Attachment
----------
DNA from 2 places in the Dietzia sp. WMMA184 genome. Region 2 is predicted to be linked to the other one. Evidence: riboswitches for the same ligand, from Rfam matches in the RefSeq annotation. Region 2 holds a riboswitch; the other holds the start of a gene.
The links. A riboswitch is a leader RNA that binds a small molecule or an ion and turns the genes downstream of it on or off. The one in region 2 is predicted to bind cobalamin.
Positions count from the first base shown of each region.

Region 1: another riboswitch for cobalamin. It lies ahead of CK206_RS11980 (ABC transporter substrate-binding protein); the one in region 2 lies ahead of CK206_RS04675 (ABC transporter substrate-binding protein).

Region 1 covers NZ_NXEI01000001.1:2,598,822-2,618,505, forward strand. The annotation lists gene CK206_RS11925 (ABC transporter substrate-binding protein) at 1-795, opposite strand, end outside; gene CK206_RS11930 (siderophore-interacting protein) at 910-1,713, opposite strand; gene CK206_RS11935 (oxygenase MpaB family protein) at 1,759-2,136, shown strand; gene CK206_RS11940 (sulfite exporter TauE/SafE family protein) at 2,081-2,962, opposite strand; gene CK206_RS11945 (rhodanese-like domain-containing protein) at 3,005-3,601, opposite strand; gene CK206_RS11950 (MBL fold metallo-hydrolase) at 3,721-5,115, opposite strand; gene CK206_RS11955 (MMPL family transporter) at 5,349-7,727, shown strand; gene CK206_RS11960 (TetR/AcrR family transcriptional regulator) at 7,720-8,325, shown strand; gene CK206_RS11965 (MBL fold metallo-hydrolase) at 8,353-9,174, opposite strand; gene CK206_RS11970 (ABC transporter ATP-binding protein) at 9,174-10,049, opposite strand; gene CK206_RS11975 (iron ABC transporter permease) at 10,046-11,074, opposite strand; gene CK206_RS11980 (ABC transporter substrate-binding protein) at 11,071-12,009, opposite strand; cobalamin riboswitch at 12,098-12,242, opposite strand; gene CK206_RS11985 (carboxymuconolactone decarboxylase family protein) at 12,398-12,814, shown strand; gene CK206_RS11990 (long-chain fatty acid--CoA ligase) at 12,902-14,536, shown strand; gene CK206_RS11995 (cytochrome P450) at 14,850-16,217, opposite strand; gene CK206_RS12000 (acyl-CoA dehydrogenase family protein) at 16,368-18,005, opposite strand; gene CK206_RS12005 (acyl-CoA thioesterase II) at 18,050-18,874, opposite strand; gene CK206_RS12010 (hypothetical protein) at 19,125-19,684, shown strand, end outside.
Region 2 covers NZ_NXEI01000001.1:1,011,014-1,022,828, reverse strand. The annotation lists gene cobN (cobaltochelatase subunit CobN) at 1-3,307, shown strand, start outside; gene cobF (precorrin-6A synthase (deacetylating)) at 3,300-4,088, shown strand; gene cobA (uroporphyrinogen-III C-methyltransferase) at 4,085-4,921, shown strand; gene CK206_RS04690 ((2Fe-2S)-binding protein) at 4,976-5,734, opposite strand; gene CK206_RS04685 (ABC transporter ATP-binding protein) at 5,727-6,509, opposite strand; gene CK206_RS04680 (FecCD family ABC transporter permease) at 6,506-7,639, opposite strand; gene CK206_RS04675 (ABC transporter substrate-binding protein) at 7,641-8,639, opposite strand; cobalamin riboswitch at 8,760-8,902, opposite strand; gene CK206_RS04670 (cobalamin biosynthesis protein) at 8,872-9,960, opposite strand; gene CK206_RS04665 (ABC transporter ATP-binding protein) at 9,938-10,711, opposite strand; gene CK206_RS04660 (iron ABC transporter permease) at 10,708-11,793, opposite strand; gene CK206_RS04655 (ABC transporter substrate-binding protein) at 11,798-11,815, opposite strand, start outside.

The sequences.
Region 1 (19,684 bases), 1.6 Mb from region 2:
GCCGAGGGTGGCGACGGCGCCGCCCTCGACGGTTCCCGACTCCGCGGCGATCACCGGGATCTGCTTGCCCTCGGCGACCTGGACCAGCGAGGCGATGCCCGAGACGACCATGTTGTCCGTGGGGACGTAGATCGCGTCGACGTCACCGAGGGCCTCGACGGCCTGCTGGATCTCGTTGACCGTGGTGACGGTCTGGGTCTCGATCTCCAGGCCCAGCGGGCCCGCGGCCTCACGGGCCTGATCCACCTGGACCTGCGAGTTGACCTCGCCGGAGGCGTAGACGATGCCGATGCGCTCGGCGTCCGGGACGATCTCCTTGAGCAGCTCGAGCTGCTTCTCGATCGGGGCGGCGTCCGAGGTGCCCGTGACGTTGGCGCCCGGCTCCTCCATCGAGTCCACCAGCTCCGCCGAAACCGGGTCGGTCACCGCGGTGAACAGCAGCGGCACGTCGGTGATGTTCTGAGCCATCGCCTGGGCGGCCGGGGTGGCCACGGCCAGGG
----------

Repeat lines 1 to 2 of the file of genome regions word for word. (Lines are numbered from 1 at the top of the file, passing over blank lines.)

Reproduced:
DNA from 2 places in the Dietzia sp. WMMA184 genome. Region 2 is predicted to be linked to the other one. Evidence: riboswitches for the same ligand, from Rfam matches in the RefSeq annotation. Region 2 holds a riboswitch; the other holds the start of a gene.
The links. A riboswitch is a leader RNA that binds a small molecule or an ion and turns the genes downstream of it on or off. The one in region 2 is predicted to bind cobalamin.